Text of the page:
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Weapons of Mass Destruction (WMD)

IAEA to visit Tehran for further nuke talks April 28

RIA Novosti

25/04/2008 17:25 TEHRAN, April 25 (RIA Novosti) - A delegation from the international nuclear watchdog will arrive in Tehran on April 28 to continue negotiations started earlier this week on the Islamic Republic's nuclear program, the IRNA news agency reported on Friday.

The agency said the delegation will be led by Olli Heinonen, deputy director general of the International Atomic Energy Agency, who met with the country's top security and nuclear officials in closed sessions at Iran's Atomic Energy Organization (IAEO) April 21-22.

"Olli Heinonen, at the head of the IAEA delegation, will arrive in the Iranian capital next Monday to continue negotiations," IRNA quoted a source close to the talks as saying.

The IAEA said Wednesday Iran had agreed to cooperate with its investigation into claims Tehran was trying to develop nuclear weapons.

President Mahmoud Ahmadinejad said earlier this week Iran is prepared to try and reach an agreement with any country over its nuclear program, but will not stop its development of peaceful atomic energy despite outside pressure.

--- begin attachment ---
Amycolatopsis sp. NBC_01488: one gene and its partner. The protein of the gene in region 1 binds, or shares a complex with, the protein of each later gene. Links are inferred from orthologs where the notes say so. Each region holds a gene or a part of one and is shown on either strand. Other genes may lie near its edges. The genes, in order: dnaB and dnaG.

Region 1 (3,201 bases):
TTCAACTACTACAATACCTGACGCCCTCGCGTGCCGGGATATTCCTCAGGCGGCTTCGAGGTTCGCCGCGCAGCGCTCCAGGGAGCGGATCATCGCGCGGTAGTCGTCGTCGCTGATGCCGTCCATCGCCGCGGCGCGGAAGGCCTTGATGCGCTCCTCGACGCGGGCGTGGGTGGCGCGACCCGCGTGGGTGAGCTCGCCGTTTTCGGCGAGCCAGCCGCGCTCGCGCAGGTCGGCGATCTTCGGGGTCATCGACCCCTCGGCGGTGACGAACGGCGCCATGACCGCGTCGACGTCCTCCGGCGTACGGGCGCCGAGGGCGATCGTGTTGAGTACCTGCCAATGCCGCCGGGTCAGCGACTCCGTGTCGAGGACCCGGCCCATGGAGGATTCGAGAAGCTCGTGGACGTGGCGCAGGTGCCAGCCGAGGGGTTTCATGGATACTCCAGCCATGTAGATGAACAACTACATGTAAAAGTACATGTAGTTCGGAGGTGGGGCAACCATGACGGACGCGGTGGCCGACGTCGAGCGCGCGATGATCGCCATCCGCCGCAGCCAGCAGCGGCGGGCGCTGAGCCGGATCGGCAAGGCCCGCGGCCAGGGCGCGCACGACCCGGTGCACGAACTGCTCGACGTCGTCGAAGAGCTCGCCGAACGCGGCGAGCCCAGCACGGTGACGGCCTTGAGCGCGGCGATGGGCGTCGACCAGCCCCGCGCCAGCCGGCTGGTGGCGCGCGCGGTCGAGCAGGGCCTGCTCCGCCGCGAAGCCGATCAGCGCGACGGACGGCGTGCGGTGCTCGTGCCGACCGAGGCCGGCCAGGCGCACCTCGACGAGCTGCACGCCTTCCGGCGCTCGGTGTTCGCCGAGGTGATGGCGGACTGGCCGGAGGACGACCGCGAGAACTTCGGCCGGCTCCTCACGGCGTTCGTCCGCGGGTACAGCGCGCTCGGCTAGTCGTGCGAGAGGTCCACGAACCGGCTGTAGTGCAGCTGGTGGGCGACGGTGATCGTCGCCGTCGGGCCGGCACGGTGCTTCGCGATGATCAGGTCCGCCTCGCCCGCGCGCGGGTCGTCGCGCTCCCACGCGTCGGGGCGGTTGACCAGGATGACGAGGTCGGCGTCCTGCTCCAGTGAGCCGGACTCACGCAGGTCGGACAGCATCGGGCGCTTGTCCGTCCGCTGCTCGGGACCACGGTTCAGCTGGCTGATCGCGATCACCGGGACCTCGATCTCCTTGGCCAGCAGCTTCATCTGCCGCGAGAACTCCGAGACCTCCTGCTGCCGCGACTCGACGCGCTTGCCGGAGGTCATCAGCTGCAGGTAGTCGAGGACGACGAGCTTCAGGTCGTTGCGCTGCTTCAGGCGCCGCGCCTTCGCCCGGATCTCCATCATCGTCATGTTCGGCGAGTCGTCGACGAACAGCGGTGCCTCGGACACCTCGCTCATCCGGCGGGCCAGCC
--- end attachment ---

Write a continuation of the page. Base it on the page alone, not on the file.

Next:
The IAEA said in a report released in late February that Iran had become more transparent on its nuclear program, but had failed to fully answer allegations relating to nuclear weapons development.

The international community has demanded that Tehran halt uranium enrichment, used both in electricity generation and nuclear weapons production. Iran insists on its right to civilian nuclear energy, and has defied three sets of United Nations sanctions over its nuclear program.

Iran, however, announced this month it was installing another 6,000 uranium enrichment centrifuges at its underground facility in Natanz in addition to the current 3,000. The country also announced tests of advanced enrichment centrifuges, along with plans to build a second uranium processing plant by next March.

The country's nuclear ambitions have fueled tensions with Washington, with U.S. President George Bush refusing late last year to rule out military action against Tehran.

Russia and China, which both have strong business interests in Iran, blocked stronger measures against the country using their vetoes at the UN Security Council.

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